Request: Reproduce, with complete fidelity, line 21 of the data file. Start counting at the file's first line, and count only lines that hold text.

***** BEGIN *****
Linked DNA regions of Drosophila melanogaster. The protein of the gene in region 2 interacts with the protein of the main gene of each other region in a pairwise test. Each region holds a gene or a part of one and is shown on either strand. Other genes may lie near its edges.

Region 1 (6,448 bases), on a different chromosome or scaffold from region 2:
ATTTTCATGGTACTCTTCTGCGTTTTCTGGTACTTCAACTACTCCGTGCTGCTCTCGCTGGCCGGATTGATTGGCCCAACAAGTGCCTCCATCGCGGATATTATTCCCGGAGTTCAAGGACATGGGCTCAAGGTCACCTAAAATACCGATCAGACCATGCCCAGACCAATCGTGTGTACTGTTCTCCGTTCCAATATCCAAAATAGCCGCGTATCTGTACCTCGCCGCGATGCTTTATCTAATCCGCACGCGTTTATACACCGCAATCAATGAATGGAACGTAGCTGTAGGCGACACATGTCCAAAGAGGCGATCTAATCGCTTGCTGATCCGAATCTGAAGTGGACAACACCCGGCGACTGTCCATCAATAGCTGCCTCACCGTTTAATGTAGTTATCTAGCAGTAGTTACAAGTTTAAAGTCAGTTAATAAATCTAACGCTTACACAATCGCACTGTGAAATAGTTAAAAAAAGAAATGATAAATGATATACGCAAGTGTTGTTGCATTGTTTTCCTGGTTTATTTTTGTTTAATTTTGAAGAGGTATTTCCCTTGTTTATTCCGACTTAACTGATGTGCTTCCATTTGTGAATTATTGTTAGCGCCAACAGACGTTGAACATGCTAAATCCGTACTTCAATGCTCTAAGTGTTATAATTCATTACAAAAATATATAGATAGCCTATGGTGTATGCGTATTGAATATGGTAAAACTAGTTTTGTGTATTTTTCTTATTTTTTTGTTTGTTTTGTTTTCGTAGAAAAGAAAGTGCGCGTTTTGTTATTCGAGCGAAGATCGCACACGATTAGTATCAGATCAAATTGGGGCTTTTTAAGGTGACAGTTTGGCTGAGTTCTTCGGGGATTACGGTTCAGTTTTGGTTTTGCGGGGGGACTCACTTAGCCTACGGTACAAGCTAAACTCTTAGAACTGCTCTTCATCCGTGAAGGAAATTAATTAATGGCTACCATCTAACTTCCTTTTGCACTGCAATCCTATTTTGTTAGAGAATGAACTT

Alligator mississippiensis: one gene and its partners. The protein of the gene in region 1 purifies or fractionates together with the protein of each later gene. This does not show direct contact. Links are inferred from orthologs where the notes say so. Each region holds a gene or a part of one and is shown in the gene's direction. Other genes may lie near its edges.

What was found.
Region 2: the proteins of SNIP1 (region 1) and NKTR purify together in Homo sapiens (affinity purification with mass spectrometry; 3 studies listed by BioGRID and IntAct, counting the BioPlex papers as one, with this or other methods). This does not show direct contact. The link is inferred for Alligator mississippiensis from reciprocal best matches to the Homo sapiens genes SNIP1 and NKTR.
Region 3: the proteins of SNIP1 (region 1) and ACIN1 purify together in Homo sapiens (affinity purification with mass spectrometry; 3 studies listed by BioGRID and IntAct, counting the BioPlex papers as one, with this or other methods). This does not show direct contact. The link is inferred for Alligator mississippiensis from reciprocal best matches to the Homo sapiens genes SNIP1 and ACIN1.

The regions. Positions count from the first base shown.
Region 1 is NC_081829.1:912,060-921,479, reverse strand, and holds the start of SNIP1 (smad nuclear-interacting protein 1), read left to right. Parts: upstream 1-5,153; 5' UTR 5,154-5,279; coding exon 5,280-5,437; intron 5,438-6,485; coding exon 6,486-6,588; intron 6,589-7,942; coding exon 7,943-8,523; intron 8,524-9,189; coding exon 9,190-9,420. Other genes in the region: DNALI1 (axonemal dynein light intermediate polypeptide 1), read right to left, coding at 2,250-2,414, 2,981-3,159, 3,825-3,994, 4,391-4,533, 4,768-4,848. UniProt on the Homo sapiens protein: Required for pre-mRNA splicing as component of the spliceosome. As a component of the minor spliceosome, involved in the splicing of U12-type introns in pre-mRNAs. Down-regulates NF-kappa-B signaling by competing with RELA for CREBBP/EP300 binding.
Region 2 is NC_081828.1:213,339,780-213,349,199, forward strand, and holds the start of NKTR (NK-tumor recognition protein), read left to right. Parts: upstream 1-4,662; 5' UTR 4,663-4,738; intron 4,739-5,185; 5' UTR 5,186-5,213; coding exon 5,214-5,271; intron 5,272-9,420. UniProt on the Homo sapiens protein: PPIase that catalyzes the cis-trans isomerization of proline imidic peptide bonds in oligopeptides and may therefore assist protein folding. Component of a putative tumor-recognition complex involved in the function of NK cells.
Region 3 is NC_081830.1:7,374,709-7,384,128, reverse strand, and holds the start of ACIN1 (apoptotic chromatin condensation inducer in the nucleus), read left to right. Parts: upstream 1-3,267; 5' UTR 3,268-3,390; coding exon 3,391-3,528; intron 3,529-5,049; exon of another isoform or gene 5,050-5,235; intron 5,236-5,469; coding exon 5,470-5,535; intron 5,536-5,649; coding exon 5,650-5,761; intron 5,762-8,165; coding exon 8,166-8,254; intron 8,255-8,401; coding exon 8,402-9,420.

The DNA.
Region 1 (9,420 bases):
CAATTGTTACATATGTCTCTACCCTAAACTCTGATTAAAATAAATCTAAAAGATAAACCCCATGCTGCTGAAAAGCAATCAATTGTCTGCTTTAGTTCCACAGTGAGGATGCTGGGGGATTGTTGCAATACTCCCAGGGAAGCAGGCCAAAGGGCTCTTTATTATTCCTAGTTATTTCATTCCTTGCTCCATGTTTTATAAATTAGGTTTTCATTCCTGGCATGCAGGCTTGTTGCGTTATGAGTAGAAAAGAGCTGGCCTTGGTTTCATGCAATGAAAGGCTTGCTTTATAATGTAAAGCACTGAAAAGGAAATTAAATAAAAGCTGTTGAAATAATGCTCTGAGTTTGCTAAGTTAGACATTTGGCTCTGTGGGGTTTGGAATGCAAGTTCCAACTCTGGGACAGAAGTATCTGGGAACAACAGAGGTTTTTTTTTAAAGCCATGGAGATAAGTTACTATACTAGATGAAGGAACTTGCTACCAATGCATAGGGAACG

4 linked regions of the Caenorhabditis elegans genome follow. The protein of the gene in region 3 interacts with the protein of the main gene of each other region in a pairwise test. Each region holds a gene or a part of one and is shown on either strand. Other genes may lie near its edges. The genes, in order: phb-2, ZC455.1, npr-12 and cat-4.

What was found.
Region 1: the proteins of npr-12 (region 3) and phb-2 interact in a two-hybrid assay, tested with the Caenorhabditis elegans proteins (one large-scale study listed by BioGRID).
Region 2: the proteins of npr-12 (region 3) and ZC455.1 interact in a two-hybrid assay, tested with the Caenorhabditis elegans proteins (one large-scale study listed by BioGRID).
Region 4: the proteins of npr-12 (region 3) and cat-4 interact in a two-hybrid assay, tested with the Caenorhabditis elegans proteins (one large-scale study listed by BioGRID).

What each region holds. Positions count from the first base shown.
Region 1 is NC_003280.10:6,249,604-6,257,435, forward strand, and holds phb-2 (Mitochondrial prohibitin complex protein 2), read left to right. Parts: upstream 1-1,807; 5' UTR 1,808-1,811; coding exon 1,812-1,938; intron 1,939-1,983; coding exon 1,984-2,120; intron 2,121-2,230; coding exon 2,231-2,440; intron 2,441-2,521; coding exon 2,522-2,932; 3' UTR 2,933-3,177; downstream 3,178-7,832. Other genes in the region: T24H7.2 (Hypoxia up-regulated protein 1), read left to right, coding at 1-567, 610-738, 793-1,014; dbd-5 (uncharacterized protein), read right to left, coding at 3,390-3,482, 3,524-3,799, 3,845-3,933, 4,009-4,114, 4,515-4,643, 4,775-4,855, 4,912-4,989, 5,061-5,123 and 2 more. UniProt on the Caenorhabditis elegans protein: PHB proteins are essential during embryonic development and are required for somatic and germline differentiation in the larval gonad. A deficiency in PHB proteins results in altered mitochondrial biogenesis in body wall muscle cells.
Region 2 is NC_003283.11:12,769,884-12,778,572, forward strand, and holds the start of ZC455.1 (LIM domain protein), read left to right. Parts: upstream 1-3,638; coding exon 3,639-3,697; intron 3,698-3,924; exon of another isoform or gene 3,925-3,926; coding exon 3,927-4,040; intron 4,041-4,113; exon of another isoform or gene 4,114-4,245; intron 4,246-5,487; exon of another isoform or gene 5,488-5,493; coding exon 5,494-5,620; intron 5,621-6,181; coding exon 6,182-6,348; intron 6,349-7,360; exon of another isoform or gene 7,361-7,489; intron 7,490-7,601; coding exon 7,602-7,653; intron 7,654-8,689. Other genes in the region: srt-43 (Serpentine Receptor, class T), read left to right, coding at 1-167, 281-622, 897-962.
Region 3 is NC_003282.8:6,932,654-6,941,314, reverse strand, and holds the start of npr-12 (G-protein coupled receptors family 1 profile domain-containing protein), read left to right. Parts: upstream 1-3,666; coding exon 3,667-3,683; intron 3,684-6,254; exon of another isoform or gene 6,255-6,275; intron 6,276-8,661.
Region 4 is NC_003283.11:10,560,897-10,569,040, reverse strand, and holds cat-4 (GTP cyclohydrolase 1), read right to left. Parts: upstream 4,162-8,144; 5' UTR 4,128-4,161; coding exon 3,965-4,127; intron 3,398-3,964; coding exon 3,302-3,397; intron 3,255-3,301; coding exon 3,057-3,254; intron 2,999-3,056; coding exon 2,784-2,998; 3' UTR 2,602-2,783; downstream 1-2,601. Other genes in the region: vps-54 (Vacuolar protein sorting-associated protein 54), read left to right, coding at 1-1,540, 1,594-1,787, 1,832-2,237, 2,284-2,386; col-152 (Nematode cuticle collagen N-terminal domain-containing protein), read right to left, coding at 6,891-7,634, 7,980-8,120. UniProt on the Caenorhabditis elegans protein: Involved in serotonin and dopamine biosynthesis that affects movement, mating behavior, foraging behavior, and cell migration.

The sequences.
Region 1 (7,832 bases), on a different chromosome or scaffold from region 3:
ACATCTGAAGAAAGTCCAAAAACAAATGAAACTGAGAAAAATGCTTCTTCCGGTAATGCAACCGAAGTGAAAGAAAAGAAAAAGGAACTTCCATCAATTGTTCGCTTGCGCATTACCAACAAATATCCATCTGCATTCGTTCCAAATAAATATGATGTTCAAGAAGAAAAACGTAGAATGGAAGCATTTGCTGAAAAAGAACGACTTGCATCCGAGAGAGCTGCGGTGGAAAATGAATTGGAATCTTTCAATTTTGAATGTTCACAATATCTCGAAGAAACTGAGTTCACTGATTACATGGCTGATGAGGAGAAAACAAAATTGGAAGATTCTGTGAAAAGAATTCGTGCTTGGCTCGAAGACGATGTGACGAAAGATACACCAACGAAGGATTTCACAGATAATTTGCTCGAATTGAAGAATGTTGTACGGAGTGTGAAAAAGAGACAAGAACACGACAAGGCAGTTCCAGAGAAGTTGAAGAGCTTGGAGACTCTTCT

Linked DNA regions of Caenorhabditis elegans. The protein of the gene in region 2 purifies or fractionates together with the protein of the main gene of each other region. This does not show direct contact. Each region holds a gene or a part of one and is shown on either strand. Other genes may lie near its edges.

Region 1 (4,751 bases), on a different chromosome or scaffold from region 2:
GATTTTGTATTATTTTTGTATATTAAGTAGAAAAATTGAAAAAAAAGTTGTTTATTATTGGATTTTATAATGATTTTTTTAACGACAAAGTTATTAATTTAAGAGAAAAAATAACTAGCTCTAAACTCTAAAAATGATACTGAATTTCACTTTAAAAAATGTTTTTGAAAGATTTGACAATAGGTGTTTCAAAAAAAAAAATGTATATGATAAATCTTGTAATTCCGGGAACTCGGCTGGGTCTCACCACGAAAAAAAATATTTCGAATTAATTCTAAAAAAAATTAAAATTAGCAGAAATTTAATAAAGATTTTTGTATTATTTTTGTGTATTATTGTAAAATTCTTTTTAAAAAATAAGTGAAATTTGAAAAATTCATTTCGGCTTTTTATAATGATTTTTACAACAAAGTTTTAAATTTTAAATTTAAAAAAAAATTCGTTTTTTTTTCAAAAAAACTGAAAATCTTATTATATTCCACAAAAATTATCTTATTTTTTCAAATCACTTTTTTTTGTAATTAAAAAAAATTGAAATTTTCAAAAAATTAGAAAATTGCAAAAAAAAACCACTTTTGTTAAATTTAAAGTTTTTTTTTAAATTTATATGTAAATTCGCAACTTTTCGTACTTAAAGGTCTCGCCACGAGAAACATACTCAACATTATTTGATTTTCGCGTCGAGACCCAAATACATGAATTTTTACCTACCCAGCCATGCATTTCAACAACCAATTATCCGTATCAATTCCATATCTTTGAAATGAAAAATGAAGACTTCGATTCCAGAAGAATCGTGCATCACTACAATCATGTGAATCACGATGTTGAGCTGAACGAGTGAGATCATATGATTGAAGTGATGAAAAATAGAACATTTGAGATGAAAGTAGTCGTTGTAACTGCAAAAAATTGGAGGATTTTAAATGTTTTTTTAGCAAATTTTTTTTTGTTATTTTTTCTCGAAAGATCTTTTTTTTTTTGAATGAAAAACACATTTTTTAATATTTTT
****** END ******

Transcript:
Region 1 is NC_003280.10:6,249,604-6,257,435, forward strand, and holds phb-2 (Mitochondrial prohibitin complex protein 2), read left to right. Parts: upstream 1-1,807; 5' UTR 1,808-1,811; coding exon 1,812-1,938; intron 1,939-1,983; coding exon 1,984-2,120; intron 2,121-2,230; coding exon 2,231-2,440; intron 2,441-2,521; coding exon 2,522-2,932; 3' UTR 2,933-3,177; downstream 3,178-7,832. Other genes in the region: T24H7.2 (Hypoxia up-regulated protein 1), read left to right, coding at 1-567, 610-738, 793-1,014; dbd-5 (uncharacterized protein), read right to left, coding at 3,390-3,482, 3,524-3,799, 3,845-3,933, 4,009-4,114, 4,515-4,643, 4,775-4,855, 4,912-4,989, 5,061-5,123 and 2 more. UniProt on the Caenorhabditis elegans protein: PHB proteins are essential during embryonic development and are required for somatic and germline differentiation in the larval gonad. A deficiency in PHB proteins results in altered mitochondrial biogenesis in body wall muscle cells.